Central bank lifts Portugal’s 2014 growth path to 1.2%
The Portuguese central bank signalled on Wednesday that Portugal is winning its battle to emerge from a debt crisis and deep recession, sharply upgrading the outlook for growth.
The bank said that growth was set to be 1.2 percent this year instead of 0.8 percent estimated previously.
The latest figure is a new sign that countries rescued at the height of the eurozone debt crisis are seeing the rewards of radical restructuring and deeply unpopular austerity.
It comes at a critical moment for Portugal which is preparing to emerge from its bailout programme on May 17 and to return to financing itself with loans from the sovereign bond market.
The country has been regaining the confidence of financial markets and the interest rate it has to offer to attract 10-year loans has fallen to below 4.2 percent, the lowest rate since March 2010.
– Export-led recovery –
The central bank said that growth next year would rise further to 1.4 percent compared with a forecast in December of 1.3 percent.
In 2016, the economy would grow by 1.7 percent, the central bank said in its spring report.
The bank said that the recovery of the Portuguese economy this year would be pulled by an upturn in household spending and particularly by exports.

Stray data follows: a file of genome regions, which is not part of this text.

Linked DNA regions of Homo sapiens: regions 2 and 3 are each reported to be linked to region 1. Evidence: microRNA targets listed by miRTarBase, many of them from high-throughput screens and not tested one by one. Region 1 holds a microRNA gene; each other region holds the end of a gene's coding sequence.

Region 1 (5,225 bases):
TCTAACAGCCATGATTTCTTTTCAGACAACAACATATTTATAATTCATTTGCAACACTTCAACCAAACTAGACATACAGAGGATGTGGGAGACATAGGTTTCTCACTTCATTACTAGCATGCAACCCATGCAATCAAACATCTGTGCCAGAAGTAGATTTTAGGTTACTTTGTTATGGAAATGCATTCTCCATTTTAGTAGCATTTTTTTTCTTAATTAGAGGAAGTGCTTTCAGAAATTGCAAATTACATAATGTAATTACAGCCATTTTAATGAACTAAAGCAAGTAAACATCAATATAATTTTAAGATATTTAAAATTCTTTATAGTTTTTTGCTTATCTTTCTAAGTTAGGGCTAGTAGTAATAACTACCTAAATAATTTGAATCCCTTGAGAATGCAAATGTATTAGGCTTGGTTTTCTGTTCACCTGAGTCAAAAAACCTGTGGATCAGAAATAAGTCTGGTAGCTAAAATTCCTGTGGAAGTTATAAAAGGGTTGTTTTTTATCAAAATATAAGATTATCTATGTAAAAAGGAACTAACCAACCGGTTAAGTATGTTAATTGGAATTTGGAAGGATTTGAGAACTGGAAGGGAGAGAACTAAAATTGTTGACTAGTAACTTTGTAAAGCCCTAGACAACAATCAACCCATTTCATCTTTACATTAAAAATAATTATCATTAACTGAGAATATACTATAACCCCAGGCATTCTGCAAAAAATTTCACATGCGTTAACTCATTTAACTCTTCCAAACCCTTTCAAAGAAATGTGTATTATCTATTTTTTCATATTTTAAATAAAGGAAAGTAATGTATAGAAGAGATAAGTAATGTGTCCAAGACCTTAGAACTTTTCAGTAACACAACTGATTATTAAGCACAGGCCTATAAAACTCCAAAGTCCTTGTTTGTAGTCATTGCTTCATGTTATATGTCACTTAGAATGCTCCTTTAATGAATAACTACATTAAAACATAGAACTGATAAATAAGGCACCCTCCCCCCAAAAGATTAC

This latest estimate for this year is in line with a forecast from the government which upgraded its outlook at the end of February to 1.2-percent growth.
Last year, the economy contracted by 1.4 percent, which was better than the central bank had expected.
The economy returned to growth in the second quarter of last year, when output rose by 1.1 percent, ending two and a half years of recession set against cuts in government spending which hit wages and pensions.
The International Monetary Fund and European Union rescued Portugal from the threat of bankruptcy in May 2011 with loans of 78 billion euros ($108 billion). But this help was tied to a programme of tough structural reforms which weighed heavily on economic activity and household spending.
In common with other bailed-out eurozone countries — notably Greece and Ireland — Portugal is working not only to correct its public finances but also to raise efficiency so as to boost exports and achieve an export-led recovery.
Ireland is achieving this, and Greece has also made progress.
The Portuguese central bank said that exports should rise by 5.3 percent this year and by 5.1 percent in 2015 after a rise of 6.1 percent last year.
The unemployment rate would gradually fall, it said. In the last quarter of last year, the rate fell to 15.3 percent from a high point of 17.7 percent in the first quarter.
In February, Portugal passed an audit by the IMF and EU and was rewarded with approval for a 2.5-billion-euro loan instalment.
But it still has to present the IMF, EU and European Central Bank with new measures to reduce the public deficit to 2.5 percent of output in 2015, after a target of 4.0 percent for this year.